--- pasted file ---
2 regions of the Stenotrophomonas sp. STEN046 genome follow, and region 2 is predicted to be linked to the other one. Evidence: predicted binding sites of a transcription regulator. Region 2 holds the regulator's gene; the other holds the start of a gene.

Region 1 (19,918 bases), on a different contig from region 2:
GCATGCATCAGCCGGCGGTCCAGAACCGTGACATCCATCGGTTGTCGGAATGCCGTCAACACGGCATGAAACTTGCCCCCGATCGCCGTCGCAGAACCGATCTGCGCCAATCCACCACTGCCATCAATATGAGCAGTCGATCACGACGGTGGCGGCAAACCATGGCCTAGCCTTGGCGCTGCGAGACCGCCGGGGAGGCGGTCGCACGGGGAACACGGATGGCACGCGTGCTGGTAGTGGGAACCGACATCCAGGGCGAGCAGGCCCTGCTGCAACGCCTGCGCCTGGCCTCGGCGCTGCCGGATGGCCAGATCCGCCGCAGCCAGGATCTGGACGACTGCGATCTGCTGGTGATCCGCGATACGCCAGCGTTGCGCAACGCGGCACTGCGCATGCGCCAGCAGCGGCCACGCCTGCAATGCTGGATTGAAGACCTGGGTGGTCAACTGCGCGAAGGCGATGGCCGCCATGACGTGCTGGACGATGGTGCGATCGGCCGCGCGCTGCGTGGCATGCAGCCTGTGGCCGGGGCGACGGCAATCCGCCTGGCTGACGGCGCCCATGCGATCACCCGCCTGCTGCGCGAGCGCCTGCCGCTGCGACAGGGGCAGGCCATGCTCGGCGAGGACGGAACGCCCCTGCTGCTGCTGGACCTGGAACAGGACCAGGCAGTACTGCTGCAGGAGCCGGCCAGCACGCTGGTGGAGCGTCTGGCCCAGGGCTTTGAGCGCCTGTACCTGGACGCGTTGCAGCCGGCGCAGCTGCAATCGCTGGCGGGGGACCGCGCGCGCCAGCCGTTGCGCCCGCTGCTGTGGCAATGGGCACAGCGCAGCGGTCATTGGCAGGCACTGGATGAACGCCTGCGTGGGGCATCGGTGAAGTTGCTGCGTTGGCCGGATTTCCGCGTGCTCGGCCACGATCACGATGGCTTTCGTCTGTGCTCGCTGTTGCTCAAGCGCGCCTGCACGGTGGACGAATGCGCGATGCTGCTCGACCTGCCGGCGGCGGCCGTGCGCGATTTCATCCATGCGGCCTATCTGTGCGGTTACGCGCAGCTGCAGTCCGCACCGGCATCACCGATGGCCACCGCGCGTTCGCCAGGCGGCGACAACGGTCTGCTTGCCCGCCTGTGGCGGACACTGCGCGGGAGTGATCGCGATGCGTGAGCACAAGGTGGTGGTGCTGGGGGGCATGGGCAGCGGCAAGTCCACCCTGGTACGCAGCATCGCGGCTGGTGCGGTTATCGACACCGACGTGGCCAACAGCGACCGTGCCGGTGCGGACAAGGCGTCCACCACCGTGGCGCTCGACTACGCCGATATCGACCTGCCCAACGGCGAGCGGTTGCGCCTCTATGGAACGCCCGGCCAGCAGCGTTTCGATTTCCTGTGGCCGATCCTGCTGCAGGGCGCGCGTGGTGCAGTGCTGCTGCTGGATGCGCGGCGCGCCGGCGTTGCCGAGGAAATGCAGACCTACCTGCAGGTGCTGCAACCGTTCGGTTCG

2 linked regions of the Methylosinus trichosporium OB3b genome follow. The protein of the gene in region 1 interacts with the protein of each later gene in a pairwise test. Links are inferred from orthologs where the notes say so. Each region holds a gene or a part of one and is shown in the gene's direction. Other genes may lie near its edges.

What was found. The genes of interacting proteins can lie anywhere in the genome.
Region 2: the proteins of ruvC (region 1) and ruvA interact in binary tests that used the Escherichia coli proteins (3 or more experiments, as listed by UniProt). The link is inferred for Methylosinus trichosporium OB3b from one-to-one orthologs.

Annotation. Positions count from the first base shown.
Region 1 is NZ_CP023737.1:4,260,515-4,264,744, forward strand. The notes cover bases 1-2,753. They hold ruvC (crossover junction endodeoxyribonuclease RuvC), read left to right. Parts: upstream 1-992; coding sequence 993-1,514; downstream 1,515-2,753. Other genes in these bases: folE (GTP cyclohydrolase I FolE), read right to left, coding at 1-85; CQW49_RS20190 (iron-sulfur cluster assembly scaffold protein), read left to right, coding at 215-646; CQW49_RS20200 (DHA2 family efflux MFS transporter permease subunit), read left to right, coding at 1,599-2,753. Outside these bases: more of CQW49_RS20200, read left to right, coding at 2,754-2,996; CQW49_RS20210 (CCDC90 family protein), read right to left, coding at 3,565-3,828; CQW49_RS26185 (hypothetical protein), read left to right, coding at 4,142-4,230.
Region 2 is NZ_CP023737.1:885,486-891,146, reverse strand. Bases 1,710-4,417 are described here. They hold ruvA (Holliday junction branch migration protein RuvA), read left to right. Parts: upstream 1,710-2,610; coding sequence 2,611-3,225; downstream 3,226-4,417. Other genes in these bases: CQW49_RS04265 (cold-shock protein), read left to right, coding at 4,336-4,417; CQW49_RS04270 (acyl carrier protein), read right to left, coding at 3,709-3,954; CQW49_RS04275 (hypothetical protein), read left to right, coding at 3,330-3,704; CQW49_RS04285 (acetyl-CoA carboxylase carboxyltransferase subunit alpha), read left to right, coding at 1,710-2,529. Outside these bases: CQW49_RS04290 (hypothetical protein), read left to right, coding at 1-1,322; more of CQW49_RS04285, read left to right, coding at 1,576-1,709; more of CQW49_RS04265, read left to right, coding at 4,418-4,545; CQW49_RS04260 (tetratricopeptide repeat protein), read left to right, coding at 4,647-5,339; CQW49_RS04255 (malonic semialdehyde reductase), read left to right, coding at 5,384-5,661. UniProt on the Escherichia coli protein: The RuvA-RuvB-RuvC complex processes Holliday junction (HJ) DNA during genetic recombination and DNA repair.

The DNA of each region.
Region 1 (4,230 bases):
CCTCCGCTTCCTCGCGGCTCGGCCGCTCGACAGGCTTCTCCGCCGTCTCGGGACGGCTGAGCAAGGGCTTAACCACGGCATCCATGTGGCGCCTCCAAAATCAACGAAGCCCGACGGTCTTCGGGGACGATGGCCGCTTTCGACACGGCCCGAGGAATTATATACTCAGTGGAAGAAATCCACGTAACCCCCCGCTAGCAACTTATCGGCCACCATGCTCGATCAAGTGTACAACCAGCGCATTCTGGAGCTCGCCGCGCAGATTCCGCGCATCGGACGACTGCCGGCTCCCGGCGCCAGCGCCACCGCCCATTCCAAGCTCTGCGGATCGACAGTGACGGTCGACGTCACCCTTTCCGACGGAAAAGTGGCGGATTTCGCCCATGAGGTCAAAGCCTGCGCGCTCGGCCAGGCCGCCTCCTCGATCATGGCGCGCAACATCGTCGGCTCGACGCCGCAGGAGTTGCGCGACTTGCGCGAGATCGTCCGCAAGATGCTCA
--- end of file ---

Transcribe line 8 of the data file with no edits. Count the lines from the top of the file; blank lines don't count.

Region 1 is NZ_CP023737.1:4,260,515-4,264,744, forward strand. The notes cover bases 1-2,753. They hold ruvC (crossover junction endodeoxyribonuclease RuvC), read left to right. Parts: upstream 1-992; coding sequence 993-1,514; downstream 1,515-2,753. Other genes in these bases: folE (GTP cyclohydrolase I FolE), read right to left, coding at 1-85; CQW49_RS20190 (iron-sulfur cluster assembly scaffold protein), read left to right, coding at 215-646; CQW49_RS20200 (DHA2 family efflux MFS transporter permease subunit), read left to right, coding at 1,599-2,753. Outside these bases: more of CQW49_RS20200, read left to right, coding at 2,754-2,996; CQW49_RS20210 (CCDC90 family protein), read right to left, coding at 3,565-3,828; CQW49_RS26185 (hypothetical protein), read left to right, coding at 4,142-4,230.